The future dividend policy will be determined by the Board of Directors based upon its evaluation of earnings, cash availability, and general business prospects. Currently, there are restrictions on the payment of dividends contained in the Company’s credit agreements that relate to the maintenance of certain financial ratios. However, the Company expects to continue paying cash dividends on a quarterly basis for the foreseeable future.
 
Recent Sales of Unregistered Securities
 
There were no sales of unregistered securities by us or affiliates during the fiscal year ended December 29, 2018.
 
Purchases of Equity Securities
 
The Company’s Board of Directors authorized the repurchase of up to 1,000,000 shares of the Company’s common stock under a program for the period May 1, 2018 to April 30, 2019. The Company repurchased 391,972 shares of its common stock during fiscal 2018 and 608,028 shares may yet be purchased under the program as of December 29, 2018. As of February 18, 2019, the Company has repurchased 79,916 shares of its common stock since the fiscal year ended December 29, 2018.
 
The table below presents shares of the Company’s common stock which were acquired by the Company during fiscal year ended December 29, 2018:
 
Period
Total number of shares purchased
 
Average price paid per share
 
Total number of shares purchased as part of publicly announced plans or programs
 
Maximum number (or approximate dollar value) of shares that may yet be purchased under the plans or programs
October 1 through October 31
200,000

 
179.55

 
200,000

 
800,000

November 1 through November 30
100

 
175.00

 
100

 
799,900

December 1 through December 29
191,872

 
166.64

 
191,872

 
608,028

Total
391,972

 

 

 
608,028



Stock Performance Graph
 
The following stock performance graph and related information shall not be deemed “soliciting material” or “filed” with the Securities and Exchange Commission, nor shall such information be incorporated by reference into any future filings under the Securities Act of 1933 or Securities Exchange Act of 1934, each as amended, except to the extent that the Company specifically incorporates it by reference into such filing.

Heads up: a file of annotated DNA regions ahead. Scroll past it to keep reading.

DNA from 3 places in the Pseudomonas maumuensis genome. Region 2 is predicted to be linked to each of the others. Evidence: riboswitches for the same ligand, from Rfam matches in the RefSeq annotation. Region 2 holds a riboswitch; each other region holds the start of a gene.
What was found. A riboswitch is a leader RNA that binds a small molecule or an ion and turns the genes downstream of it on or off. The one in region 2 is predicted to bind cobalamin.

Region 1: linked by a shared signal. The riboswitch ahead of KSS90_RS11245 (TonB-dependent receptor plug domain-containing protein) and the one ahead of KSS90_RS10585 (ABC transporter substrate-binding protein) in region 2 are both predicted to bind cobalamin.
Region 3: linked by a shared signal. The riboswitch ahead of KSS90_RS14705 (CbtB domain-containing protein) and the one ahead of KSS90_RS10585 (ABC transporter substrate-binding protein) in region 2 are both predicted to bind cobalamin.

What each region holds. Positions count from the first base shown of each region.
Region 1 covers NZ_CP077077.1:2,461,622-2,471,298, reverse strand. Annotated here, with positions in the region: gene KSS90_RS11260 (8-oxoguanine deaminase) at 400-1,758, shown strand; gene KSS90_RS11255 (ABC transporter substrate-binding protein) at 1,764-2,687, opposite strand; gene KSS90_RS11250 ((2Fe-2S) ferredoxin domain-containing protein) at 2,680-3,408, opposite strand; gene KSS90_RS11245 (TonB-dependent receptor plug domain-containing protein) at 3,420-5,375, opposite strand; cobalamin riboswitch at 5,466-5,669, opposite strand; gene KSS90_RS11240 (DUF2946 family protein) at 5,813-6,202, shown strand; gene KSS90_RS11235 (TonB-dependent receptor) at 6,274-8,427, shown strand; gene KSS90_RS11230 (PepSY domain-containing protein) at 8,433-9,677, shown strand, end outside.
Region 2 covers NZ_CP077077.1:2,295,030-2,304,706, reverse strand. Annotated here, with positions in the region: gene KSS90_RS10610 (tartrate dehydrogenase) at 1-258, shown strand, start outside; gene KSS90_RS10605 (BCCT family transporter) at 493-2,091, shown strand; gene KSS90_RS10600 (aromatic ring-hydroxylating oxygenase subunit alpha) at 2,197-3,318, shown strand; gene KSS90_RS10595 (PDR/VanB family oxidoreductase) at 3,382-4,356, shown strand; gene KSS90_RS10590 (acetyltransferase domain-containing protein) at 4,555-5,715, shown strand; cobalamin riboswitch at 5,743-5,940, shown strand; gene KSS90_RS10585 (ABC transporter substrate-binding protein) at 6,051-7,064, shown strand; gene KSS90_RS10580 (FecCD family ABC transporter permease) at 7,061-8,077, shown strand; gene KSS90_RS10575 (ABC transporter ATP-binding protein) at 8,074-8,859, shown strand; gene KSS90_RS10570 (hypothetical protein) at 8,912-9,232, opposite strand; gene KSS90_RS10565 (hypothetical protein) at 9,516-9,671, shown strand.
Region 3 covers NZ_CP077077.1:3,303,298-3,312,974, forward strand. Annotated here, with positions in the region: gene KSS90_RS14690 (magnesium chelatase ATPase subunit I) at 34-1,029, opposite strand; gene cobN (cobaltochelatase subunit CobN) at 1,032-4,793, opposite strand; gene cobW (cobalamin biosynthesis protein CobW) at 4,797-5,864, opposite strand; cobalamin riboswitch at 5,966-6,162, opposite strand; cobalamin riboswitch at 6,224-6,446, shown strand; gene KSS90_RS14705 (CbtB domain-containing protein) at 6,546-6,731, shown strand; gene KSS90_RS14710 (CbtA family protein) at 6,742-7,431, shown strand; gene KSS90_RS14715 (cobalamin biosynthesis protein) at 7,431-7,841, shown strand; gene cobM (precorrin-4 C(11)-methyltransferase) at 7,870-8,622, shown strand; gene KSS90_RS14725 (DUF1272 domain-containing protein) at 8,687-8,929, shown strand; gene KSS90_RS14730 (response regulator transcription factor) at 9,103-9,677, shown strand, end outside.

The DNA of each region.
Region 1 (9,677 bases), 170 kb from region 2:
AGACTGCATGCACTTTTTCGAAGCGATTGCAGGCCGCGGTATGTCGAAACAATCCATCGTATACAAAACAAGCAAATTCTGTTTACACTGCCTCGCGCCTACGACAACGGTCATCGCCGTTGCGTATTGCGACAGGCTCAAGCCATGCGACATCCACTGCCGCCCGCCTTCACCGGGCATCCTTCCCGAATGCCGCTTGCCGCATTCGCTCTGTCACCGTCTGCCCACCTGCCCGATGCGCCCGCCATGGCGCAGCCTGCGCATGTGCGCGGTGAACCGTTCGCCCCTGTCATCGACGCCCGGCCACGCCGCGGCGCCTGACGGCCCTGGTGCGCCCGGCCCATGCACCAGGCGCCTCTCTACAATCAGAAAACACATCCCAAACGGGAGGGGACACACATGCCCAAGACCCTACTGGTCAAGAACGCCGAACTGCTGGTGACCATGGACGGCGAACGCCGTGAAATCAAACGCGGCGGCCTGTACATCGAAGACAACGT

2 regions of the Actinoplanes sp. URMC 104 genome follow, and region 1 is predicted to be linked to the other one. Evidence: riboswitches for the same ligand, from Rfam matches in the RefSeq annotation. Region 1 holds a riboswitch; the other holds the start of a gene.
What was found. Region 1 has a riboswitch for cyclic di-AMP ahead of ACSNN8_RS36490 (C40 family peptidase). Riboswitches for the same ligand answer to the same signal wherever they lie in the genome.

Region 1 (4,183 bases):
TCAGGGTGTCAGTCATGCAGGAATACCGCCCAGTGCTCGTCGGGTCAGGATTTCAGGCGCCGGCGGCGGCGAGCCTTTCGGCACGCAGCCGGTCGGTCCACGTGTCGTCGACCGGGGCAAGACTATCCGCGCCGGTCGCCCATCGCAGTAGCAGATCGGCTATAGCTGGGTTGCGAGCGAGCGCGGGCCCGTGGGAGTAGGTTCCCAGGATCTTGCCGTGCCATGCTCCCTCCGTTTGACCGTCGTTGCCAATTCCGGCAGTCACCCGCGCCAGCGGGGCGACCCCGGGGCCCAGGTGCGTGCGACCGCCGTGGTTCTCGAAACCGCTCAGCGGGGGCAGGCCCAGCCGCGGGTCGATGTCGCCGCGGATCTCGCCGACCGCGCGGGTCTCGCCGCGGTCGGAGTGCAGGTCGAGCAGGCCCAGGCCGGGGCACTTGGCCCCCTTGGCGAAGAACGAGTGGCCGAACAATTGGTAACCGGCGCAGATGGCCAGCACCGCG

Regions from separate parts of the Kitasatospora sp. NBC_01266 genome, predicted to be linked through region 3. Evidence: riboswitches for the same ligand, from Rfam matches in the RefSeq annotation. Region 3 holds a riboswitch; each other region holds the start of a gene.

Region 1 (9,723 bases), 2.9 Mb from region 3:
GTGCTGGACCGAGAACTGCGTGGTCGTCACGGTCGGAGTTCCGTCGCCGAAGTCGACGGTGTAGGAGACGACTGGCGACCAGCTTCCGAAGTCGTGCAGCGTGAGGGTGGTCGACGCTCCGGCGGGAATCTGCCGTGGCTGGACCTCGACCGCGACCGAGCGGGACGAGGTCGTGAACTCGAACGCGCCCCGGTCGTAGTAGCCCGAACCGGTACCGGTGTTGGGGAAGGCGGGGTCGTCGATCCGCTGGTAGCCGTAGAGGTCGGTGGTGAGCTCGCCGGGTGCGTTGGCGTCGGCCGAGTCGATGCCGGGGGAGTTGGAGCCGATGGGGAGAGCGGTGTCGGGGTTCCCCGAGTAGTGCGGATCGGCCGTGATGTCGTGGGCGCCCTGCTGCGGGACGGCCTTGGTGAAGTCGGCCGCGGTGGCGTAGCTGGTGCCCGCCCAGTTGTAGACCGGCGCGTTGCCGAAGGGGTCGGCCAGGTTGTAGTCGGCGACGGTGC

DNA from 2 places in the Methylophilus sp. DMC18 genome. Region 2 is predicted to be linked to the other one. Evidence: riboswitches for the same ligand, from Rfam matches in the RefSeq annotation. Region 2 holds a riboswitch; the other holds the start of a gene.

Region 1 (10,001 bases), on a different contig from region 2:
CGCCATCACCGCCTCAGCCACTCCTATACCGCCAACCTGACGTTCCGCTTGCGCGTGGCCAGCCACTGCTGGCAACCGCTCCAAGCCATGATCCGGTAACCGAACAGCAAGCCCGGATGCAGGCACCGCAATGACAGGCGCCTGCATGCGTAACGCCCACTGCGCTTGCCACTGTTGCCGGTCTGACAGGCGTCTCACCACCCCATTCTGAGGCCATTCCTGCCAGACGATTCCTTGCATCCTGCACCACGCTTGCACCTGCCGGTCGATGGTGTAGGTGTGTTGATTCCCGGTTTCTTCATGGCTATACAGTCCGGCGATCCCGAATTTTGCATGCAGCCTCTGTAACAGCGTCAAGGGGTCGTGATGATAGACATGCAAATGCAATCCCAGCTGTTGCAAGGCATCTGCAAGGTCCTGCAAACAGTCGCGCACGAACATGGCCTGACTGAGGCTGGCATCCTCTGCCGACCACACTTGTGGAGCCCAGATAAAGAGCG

During June, 2018 Littelfuse common stock was moved from the Russell 2000 Index to Russell 1000 Index. The Company has included the Russell 1000 Index and Russell 2000 Index for the fiscal year ended December 29, 2018. The following stock performance graph compares the five-year cumulative total return on Littelfuse common stock to the five-year cumulative total returns on the Russell 1000 Index and the Dow Jones Electrical Components and Equipment Industry Group Index. The Company believes that the Russell 1000 Index and the Dow Jones Electrical Components and Equipment Industry Group Index represent a

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broad market index and peer industry group for total return performance comparison. The stock performance shown on the graph below represents historical stock performance and is not necessarily indicative of future stock price performance.
 
http://api.tenkwizard.com/cgi/image?quest=1&rid=23&ipage=12729993&doc=36

 
12/13
 
12/14
 
12/15
 
12/16
 
12/17
 
12/18
Littelfuse, Inc.
$
100

 
$
105

 
$
118

 
$
169

 
$
221

 
$
193

Russell 1000
100

 
113

 
114

 
128

 
156

 
148

Russell 2000
100

 
105

 
100

 
122

 
139

 
124

Dow Jones US Electrical Components & Equipment
100

 
108

 
102